Core Fitness & Physiotherapy York
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Mujika & Padilla (2000) Detraining: Loss of Training-Induced Physiological and Performance Adaptations. Part II Long Term Insufficient Training Stimulus. Sports Med, Sep; 30 (3): 145-154


Full text available from: content/uploads/2012/06/Destreinamento.pdf




Reduced training strategies have been shown to delay the onset of cardiorespiratory, metabolic, muscular and hormonal detraining. Maintaining training intensity seems to be the key factor for the retention of training-induced physiological and performance adaptations, whereas training volume can be reduced by 60 to 90%. On the other hand, training frequency reductions should be more moderate (no more than 20 to 30% in athletes, and upto 50% in less well trained individuals).

B. R. Rønnestad, J. Hansen, S. Ellefsen (2012) Block periodization of high-intensity aerobic intervals provides superior training effects in trained cyclists, Scand J Med Sci Sports, doi: 10.1111/j.1600-0838.2012.01485.x




This study indicates that organizing endurance training into a 1-week five-session High Intensity Training (HIT) block followed by 3 weeks of one HIT session a week and a general focus on low-intensity training results in superior adaptations compared with 4 weeks of traditional organization (TRAD) with two weekly HIT sessions interspersed with low-intensity training. This was evident from improvements in VO2max, max watts and power output at 2 mmol/L [la-] (lactate threshold) in the Block periodisation (BP) group. No significant changes occurred in the TRAD group!


This superiority of BP was observed despite the total volume and intensity of the training being similar in the two modes of training organization. The present study suggests that block periodisation of training provides superior adaptations to traditional organization during a 4-week endurance training period, despite similar training volume and intensity.

Ellery et al (2012) Does maximal strength training improve endurance performance in highly trained cyclists: A systematic review European Journal of Sports and Exercise Science, 1 (3):90-102


Conclusion of Review


The results of this systematic review suggests that the inclusion of strength training in cyclists overall training programmes may enhance performance in a range of highly demanding road cycling events.


By increasing lower body strength and power, highly trained road cyclists may improve their anaerobic energy production potential during short hill climbs, repeated surges in pace during the race, and in the final sprint.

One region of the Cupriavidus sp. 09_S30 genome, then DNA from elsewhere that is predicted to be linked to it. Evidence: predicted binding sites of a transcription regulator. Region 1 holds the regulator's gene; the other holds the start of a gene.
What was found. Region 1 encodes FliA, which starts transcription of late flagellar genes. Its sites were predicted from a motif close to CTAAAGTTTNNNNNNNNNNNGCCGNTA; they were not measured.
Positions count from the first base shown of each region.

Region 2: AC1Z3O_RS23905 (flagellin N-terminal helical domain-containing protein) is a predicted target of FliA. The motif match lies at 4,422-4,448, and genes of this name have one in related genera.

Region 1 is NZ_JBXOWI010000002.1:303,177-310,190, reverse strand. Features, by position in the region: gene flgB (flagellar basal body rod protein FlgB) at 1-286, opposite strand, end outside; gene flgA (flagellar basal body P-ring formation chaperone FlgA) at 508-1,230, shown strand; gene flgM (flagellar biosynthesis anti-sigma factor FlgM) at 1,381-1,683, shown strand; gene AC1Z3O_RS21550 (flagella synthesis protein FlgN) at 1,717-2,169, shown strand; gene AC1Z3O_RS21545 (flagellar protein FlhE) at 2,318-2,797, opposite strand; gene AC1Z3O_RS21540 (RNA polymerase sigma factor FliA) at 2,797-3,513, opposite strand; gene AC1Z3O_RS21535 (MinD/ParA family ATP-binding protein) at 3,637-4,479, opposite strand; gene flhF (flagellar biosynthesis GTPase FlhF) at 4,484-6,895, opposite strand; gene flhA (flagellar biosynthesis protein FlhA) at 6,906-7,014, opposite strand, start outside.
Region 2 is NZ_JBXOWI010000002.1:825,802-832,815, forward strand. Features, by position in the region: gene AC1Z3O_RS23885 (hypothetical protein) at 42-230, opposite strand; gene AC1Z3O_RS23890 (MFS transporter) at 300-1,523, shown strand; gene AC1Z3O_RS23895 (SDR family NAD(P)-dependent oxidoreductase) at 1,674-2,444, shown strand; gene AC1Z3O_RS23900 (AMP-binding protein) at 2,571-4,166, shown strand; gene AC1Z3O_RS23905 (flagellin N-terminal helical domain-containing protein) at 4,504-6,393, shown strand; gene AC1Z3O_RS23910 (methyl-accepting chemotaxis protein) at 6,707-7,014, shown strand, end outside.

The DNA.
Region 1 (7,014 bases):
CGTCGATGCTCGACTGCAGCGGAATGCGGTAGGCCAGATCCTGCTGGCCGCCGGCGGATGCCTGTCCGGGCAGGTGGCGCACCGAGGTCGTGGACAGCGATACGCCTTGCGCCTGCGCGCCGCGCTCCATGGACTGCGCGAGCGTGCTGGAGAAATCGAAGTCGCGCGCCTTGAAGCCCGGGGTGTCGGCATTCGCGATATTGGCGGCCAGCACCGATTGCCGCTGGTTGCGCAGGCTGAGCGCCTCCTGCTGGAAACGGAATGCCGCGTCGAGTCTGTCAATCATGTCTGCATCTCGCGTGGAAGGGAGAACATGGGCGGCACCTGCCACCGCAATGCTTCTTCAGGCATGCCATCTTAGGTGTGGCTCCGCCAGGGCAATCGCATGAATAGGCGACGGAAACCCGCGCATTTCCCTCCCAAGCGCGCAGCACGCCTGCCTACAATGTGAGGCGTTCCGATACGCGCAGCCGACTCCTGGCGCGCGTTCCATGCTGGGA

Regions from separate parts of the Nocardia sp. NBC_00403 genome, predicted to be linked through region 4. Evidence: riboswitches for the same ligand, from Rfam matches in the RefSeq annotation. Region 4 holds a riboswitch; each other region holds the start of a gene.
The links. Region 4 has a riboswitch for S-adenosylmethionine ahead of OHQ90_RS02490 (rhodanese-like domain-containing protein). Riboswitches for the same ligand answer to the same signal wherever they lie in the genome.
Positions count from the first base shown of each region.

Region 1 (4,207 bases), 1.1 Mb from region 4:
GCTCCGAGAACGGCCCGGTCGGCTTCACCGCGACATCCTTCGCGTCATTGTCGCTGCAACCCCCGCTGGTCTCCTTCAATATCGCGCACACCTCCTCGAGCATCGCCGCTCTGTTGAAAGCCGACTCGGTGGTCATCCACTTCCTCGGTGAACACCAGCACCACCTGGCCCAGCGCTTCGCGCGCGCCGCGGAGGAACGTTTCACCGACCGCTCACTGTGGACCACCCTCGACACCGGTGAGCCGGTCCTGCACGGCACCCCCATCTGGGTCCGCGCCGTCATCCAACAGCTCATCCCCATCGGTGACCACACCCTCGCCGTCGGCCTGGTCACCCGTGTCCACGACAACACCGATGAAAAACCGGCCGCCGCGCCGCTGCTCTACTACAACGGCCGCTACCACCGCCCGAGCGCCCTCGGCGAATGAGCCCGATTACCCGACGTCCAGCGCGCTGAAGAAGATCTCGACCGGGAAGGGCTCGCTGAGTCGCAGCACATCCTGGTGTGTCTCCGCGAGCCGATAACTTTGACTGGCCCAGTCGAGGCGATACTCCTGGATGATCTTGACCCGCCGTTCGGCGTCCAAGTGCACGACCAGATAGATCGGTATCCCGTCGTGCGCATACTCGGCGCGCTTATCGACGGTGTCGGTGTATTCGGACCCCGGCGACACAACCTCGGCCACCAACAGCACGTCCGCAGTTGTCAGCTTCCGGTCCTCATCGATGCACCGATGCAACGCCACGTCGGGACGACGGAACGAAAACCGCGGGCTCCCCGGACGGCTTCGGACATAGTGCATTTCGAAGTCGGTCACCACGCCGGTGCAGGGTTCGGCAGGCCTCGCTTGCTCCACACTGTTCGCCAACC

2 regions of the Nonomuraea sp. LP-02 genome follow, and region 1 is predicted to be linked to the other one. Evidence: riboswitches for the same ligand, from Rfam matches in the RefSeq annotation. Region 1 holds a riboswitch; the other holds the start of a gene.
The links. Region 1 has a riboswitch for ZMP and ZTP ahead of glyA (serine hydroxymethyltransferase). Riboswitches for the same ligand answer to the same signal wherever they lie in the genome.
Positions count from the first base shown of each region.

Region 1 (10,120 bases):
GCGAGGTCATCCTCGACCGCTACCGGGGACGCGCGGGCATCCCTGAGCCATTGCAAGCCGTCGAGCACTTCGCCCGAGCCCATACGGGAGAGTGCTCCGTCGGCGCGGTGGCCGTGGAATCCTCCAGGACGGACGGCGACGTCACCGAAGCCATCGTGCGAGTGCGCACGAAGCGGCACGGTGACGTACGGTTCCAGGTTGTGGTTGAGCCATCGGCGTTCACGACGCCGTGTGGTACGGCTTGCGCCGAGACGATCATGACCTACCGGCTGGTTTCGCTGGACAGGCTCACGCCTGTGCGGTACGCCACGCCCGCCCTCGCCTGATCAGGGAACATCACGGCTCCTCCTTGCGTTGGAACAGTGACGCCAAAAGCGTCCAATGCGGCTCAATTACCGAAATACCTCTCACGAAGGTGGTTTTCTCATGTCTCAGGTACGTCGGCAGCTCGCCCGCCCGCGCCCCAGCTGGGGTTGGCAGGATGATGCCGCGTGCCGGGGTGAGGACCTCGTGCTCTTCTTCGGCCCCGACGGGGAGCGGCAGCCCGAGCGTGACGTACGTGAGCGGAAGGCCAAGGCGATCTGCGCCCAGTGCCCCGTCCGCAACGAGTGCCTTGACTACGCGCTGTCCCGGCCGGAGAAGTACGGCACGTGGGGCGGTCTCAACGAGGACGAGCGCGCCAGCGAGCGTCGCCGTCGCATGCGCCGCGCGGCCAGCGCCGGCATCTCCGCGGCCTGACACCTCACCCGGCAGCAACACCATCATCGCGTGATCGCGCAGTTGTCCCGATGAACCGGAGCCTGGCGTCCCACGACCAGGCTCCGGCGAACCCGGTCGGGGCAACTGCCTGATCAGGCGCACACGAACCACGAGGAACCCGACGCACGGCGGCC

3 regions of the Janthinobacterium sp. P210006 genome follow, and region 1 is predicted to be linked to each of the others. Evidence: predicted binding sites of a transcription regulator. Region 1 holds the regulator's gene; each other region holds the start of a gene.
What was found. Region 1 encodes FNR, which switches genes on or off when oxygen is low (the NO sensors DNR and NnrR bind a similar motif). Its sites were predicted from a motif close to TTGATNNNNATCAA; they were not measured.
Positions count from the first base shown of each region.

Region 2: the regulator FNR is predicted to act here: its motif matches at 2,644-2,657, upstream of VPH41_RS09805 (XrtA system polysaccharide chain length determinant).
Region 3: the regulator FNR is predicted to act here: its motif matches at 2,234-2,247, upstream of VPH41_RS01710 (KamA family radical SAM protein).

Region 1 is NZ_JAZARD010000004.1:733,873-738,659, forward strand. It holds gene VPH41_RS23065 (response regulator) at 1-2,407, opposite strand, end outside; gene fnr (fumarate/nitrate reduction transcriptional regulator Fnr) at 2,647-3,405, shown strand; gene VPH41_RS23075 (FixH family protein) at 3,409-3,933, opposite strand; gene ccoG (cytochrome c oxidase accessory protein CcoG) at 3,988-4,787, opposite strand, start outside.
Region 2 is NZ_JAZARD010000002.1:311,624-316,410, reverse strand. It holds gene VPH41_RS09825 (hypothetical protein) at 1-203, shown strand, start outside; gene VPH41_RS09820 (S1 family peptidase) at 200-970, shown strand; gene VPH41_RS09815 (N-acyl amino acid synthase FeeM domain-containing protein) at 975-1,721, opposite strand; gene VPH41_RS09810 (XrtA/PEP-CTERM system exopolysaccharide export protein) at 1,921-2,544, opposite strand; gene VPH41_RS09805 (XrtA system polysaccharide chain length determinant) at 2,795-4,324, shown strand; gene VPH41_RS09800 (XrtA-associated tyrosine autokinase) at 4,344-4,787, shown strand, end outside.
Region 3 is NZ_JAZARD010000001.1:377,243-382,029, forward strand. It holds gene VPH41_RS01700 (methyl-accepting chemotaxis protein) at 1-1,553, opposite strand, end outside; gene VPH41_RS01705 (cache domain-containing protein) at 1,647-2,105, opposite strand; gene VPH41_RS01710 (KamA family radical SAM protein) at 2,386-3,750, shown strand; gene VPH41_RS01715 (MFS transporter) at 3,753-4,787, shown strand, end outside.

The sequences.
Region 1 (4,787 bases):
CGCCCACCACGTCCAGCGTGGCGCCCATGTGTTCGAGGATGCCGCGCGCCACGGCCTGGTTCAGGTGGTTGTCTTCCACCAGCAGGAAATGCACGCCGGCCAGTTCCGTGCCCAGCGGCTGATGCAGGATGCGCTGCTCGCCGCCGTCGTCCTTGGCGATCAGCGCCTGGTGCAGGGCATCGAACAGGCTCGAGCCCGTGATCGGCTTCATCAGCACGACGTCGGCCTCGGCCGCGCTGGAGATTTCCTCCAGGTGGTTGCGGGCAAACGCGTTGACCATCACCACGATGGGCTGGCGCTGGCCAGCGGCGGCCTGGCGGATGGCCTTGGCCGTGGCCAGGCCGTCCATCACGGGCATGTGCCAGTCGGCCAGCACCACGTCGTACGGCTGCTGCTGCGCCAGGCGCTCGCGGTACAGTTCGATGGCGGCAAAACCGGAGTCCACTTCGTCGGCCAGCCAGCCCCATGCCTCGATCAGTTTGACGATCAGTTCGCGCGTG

It is therefore suggested that high level road cyclists perform some form of strength training to improve these sport specific performance determinants. This may be even more relevant where cyclists are unable to perform high intensity training on their bike due to inclement weather or where other extrinsic environmental constraints exist.


In highly trained road cyclists, concurrent training significantly improves measures of road racing performance such as time to exhaustion at maximal aerobic power, mean power outputs during time trials and anaerobic power as measured by peak power during sprint (30 seconds) efforts.


Two sessions per week of maximal strength training for 8–12 weeks using high loads and few repetitions (3-4 sets of between 3-6RM), emphasising neural adaptation rather than muscle hypertrophy, may be the most effective method of resistance training to enhance road cycling performance.


Improvements in road-cycling performance are possibly caused by improving physiological determinants of performance such as the lactate power profile, and cycling or exercise economy.


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Roonestad et al (2010) Effect of heavy strength training on thigh muscle cross-sectional area, performance determinants, and performance in well-trained cyclists, European Journal of Applied Physiology Volume 108, Issue 5, pp 965 975

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The purpose of this study was to investigate the effect of heavy strength training on thigh muscle cross-sectional area (CSA), determinants of cycling performance, and cycling performance in well-trained cyclists. Twenty well-trained cyclists were assigned to either usual endurance training combined with heavy strength training [E + S; n = 11 (♂ = 11)] or to usual endurance training only [E; n = 9 (♂ = 7, ♀ = 2)]. The strength training performed by E + S consisted of four lower body exercises [3 × 4–10 repetition maximum (RM)], which were performed twice a week for 12 weeks. Thigh muscle CSA, maximal force in isometric half squat, power output in 30 s Wingate test, maximal oxygen consumption (VO2max), power output at 2 mmol l−1 blood lactate concentration ([la]), and performance, as mean power production, in a 40-min all-out trial were measured before and after the intervention. E + S increased thigh muscle CSA, maximal isometric force, and peak power in the Wingate test more than E. Power output at 2 mmol l−1 [la] and mean power output in the 40-min all-out trial were improved in E + S (P < 0.05). For E, only performance in the 40-min all-out trial tended to improve (P = 0.057). The two groups showed similar increases in VO2ma(P < 0.05).

In conclusion, adding strength training to usual endurance training improved determinants of cycling performance as well as performance in well-trained cyclists. Of particular note is that the added strength training increased thigh muscle CSA without causing an increase in body mass.

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